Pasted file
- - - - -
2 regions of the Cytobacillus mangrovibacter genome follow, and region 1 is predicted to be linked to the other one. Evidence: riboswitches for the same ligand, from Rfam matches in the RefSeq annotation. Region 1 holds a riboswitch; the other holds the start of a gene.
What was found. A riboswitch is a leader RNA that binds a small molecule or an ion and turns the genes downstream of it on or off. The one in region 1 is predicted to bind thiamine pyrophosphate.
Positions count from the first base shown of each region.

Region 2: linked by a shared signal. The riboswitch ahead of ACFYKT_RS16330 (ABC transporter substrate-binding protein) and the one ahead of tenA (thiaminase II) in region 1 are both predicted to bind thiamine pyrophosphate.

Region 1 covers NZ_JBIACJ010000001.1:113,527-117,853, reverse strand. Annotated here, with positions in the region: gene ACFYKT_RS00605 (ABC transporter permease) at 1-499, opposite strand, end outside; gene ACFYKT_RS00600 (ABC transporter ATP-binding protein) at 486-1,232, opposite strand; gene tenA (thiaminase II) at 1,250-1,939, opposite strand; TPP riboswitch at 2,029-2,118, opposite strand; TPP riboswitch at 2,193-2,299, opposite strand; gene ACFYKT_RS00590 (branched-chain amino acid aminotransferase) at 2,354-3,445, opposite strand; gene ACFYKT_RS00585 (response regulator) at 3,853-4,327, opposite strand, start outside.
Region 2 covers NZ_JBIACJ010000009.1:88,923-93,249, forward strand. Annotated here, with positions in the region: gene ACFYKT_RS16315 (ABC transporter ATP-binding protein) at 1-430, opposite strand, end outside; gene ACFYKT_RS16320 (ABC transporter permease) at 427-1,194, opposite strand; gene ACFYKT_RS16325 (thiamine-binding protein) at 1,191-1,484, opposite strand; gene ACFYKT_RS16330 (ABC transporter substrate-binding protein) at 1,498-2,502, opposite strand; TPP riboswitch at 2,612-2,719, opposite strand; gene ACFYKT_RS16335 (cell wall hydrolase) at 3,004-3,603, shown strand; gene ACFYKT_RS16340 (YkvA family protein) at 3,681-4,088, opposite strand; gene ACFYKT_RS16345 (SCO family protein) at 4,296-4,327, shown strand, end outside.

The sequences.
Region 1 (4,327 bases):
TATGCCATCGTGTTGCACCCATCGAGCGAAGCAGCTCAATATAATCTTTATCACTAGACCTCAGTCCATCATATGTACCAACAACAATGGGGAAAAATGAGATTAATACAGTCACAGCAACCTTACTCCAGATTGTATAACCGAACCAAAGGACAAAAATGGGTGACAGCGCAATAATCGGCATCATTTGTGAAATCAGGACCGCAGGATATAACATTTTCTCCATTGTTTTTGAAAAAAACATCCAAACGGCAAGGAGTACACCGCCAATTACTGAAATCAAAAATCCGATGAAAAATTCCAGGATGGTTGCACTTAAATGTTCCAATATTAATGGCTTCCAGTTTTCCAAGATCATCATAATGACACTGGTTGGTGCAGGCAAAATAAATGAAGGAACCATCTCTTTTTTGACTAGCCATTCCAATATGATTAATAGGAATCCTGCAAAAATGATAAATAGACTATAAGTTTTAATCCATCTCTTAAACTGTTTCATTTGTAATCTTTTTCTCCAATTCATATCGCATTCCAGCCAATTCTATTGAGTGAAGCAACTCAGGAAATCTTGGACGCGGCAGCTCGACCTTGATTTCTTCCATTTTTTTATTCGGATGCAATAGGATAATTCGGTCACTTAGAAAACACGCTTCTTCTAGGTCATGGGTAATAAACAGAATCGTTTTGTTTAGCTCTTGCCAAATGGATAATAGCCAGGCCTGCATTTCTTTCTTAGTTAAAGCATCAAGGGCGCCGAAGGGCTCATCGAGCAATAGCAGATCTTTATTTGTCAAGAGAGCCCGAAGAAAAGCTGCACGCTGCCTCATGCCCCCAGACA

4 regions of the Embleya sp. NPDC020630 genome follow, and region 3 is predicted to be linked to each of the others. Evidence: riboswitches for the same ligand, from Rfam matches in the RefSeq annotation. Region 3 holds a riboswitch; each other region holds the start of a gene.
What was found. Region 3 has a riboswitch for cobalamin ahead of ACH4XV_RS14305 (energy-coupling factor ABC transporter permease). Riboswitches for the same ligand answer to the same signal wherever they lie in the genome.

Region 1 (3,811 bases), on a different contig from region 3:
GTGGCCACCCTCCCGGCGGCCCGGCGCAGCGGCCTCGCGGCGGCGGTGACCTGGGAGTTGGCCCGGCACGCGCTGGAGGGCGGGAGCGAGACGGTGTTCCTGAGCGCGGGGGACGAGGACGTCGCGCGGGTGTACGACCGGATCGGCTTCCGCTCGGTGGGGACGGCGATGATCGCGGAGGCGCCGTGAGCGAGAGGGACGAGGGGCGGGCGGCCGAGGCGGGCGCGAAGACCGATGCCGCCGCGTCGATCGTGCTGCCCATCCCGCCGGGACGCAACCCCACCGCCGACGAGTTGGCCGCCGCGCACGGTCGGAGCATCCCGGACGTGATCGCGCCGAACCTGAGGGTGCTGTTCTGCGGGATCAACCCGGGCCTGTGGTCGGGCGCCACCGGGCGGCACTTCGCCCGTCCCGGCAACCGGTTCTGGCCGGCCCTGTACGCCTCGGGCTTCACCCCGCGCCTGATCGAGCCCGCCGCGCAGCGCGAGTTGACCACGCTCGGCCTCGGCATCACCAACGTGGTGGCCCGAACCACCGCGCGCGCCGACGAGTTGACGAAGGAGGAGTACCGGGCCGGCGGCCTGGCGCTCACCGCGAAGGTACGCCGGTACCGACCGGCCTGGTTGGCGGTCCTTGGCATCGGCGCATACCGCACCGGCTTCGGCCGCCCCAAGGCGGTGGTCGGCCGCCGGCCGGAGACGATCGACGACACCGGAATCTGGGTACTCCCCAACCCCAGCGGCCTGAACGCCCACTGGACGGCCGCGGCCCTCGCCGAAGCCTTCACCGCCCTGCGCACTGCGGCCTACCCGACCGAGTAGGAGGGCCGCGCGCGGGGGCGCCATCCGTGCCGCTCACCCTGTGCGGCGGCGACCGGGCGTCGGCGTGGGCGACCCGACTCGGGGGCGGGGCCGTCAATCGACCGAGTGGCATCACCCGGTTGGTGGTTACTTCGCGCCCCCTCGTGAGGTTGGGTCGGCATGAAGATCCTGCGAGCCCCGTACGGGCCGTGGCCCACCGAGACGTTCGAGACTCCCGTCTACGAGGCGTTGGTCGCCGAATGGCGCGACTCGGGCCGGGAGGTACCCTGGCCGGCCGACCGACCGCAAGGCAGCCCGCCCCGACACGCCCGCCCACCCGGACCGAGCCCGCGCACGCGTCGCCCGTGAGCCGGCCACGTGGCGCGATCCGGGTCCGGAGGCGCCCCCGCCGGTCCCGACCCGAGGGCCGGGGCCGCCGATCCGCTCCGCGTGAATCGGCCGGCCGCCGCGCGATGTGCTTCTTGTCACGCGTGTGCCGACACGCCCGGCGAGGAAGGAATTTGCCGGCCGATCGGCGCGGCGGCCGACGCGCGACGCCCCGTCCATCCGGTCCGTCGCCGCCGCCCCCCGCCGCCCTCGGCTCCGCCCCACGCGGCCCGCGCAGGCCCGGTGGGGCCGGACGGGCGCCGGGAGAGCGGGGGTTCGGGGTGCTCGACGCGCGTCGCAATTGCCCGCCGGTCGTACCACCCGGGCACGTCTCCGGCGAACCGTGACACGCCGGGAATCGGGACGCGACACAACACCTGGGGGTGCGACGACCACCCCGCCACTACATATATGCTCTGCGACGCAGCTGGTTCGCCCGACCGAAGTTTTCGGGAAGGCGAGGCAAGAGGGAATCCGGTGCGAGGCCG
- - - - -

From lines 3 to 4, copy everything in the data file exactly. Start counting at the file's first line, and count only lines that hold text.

Positions count from the first base shown of each region.

Region 2: linked by a shared signal. The riboswitch ahead of ACFYKT_RS16330 (ABC transporter substrate-binding protein) and the one ahead of tenA (thiaminase II) in region 1 are both predicted to bind thiamine pyrophosphate.